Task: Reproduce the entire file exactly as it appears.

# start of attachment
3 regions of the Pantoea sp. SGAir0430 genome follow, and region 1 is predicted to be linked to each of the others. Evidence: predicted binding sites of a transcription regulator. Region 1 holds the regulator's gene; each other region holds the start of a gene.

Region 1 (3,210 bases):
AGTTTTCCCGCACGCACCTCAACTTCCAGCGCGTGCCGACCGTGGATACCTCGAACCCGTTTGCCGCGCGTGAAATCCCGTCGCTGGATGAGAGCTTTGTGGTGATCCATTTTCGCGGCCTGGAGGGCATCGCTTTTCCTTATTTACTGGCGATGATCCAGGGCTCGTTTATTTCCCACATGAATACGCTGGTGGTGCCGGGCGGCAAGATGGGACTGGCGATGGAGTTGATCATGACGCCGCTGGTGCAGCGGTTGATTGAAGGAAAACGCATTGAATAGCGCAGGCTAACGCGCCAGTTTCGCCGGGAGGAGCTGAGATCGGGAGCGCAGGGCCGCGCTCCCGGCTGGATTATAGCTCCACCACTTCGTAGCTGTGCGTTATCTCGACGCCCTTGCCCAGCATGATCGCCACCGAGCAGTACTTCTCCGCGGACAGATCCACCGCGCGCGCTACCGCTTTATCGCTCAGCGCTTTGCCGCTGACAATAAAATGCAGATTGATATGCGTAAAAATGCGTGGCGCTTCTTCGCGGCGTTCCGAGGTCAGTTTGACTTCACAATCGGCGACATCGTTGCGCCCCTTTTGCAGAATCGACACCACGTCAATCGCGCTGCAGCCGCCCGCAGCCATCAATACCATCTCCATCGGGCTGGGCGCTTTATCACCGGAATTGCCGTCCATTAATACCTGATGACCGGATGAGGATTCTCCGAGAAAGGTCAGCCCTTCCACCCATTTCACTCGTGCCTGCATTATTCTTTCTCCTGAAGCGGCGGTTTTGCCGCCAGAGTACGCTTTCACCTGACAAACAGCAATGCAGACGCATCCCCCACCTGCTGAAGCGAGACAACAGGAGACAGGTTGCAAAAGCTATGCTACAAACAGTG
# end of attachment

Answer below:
3 regions of the Pantoea sp. SGAir0430 genome follow, and region 1 is predicted to be linked to each of the others. Evidence: predicted binding sites of a transcription regulator. Region 1 holds the regulator's gene; each other region holds the start of a gene.

Region 1 (3,210 bases):
AGTTTTCCCGCACGCACCTCAACTTCCAGCGCGTGCCGACCGTGGATACCTCGAACCCGTTTGCCGCGCGTGAAATCCCGTCGCTGGATGAGAGCTTTGTGGTGATCCATTTTCGCGGCCTGGAGGGCATCGCTTTTCCTTATTTACTGGCGATGATCCAGGGCTCGTTTATTTCCCACATGAATACGCTGGTGGTGCCGGGCGGCAAGATGGGACTGGCGATGGAGTTGATCATGACGCCGCTGGTGCAGCGGTTGATTGAAGGAAAACGCATTGAATAGCGCAGGCTAACGCGCCAGTTTCGCCGGGAGGAGCTGAGATCGGGAGCGCAGGGCCGCGCTCCCGGCTGGATTATAGCTCCACCACTTCGTAGCTGTGCGTTATCTCGACGCCCTTGCCCAGCATGATCGCCACCGAGCAGTACTTCTCCGCGGACAGATCCACCGCGCGCGCTACCGCTTTATCGCTCAGCGCTTTGCCGCTGACAATAAAATGCAGATTGATATGCGTAAAAATGCGTGGCGCTTCTTCGCGGCGTTCCGAGGTCAGTTTGACTTCACAATCGGCGACATCGTTGCGCCCCTTTTGCAGAATCGACACCACGTCAATCGCGCTGCAGCCGCCCGCAGCCATCAATACCATCTCCATCGGGCTGGGCGCTTTATCACCGGAATTGCCGTCCATTAATACCTGATGACCGGATGAGGATTCTCCGAGAAAGGTCAGCCCTTCCACCCATTTCACTCGTGCCTGCATTATTCTTTCTCCTGAAGCGGCGGTTTTGCCGCCAGAGTACGCTTTCACCTGACAAACAGCAATGCAGACGCATCCCCCACCTGCTGAAGCGAGACAACAGGAGACAGGTTGCAAAAGCTATGCTACAAACAGTG